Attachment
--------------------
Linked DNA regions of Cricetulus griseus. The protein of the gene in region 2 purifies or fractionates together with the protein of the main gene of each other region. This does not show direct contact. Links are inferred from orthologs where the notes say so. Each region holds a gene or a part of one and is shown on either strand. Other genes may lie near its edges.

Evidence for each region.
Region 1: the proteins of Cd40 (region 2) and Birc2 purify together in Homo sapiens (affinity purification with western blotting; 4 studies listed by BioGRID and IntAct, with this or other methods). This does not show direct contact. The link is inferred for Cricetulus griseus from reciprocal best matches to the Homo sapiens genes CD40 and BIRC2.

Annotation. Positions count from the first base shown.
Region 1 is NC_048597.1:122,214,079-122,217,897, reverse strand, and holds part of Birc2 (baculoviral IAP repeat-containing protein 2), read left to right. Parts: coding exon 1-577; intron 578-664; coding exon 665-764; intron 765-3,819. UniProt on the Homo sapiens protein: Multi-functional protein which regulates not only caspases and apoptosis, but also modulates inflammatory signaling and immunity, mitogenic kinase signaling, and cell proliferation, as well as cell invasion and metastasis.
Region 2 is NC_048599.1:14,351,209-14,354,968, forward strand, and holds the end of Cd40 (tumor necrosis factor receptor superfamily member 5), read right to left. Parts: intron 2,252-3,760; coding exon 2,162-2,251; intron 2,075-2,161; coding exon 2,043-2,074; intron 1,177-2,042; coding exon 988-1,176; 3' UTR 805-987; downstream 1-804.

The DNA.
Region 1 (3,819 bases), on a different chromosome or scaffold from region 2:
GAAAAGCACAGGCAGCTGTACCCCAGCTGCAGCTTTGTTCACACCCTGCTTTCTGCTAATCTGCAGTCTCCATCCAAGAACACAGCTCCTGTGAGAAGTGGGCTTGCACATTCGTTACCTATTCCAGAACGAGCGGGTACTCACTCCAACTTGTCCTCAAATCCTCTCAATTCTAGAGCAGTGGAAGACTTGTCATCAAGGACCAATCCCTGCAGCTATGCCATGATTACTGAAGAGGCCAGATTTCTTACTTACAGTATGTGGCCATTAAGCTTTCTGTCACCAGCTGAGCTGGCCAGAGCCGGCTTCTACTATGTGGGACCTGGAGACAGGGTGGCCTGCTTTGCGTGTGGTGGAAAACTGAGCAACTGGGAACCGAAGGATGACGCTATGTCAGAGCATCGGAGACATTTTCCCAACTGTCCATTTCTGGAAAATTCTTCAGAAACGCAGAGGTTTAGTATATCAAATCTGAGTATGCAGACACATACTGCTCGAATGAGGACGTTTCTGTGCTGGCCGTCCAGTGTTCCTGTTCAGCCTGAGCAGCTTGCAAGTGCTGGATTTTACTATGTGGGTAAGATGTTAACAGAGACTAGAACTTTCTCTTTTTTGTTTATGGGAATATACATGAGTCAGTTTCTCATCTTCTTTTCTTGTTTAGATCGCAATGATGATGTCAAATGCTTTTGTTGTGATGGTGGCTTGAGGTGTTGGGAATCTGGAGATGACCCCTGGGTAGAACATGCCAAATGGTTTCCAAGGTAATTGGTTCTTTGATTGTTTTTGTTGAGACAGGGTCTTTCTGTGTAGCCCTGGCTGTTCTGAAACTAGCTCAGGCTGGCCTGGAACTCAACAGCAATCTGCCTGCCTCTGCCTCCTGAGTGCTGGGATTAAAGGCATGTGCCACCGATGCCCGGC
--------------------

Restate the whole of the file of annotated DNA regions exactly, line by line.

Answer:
Linked DNA regions of Cricetulus griseus. The protein of the gene in region 2 purifies or fractionates together with the protein of the main gene of each other region. This does not show direct contact. Links are inferred from orthologs where the notes say so. Each region holds a gene or a part of one and is shown on either strand. Other genes may lie near its edges.

Evidence for each region.
Region 1: the proteins of Cd40 (region 2) and Birc2 purify together in Homo sapiens (affinity purification with western blotting; 4 studies listed by BioGRID and IntAct, with this or other methods). This does not show direct contact. The link is inferred for Cricetulus griseus from reciprocal best matches to the Homo sapiens genes CD40 and BIRC2.

Annotation. Positions count from the first base shown.
Region 1 is NC_048597.1:122,214,079-122,217,897, reverse strand, and holds part of Birc2 (baculoviral IAP repeat-containing protein 2), read left to right. Parts: coding exon 1-577; intron 578-664; coding exon 665-764; intron 765-3,819. UniProt on the Homo sapiens protein: Multi-functional protein which regulates not only caspases and apoptosis, but also modulates inflammatory signaling and immunity, mitogenic kinase signaling, and cell proliferation, as well as cell invasion and metastasis.
Region 2 is NC_048599.1:14,351,209-14,354,968, forward strand, and holds the end of Cd40 (tumor necrosis factor receptor superfamily member 5), read right to left. Parts: intron 2,252-3,760; coding exon 2,162-2,251; intron 2,075-2,161; coding exon 2,043-2,074; intron 1,177-2,042; coding exon 988-1,176; 3' UTR 805-987; downstream 1-804.

The DNA.
Region 1 (3,819 bases), on a different chromosome or scaffold from region 2:
GAAAAGCACAGGCAGCTGTACCCCAGCTGCAGCTTTGTTCACACCCTGCTTTCTGCTAATCTGCAGTCTCCATCCAAGAACACAGCTCCTGTGAGAAGTGGGCTTGCACATTCGTTACCTATTCCAGAACGAGCGGGTACTCACTCCAACTTGTCCTCAAATCCTCTCAATTCTAGAGCAGTGGAAGACTTGTCATCAAGGACCAATCCCTGCAGCTATGCCATGATTACTGAAGAGGCCAGATTTCTTACTTACAGTATGTGGCCATTAAGCTTTCTGTCACCAGCTGAGCTGGCCAGAGCCGGCTTCTACTATGTGGGACCTGGAGACAGGGTGGCCTGCTTTGCGTGTGGTGGAAAACTGAGCAACTGGGAACCGAAGGATGACGCTATGTCAGAGCATCGGAGACATTTTCCCAACTGTCCATTTCTGGAAAATTCTTCAGAAACGCAGAGGTTTAGTATATCAAATCTGAGTATGCAGACACATACTGCTCGAATGAGGACGTTTCTGTGCTGGCCGTCCAGTGTTCCTGTTCAGCCTGAGCAGCTTGCAAGTGCTGGATTTTACTATGTGGGTAAGATGTTAACAGAGACTAGAACTTTCTCTTTTTTGTTTATGGGAATATACATGAGTCAGTTTCTCATCTTCTTTTCTTGTTTAGATCGCAATGATGATGTCAAATGCTTTTGTTGTGATGGTGGCTTGAGGTGTTGGGAATCTGGAGATGACCCCTGGGTAGAACATGCCAAATGGTTTCCAAGGTAATTGGTTCTTTGATTGTTTTTGTTGAGACAGGGTCTTTCTGTGTAGCCCTGGCTGTTCTGAAACTAGCTCAGGCTGGCCTGGAACTCAACAGCAATCTGCCTGCCTCTGCCTCCTGAGTGCTGGGATTAAAGGCATGTGCCACCGATGCCCGGC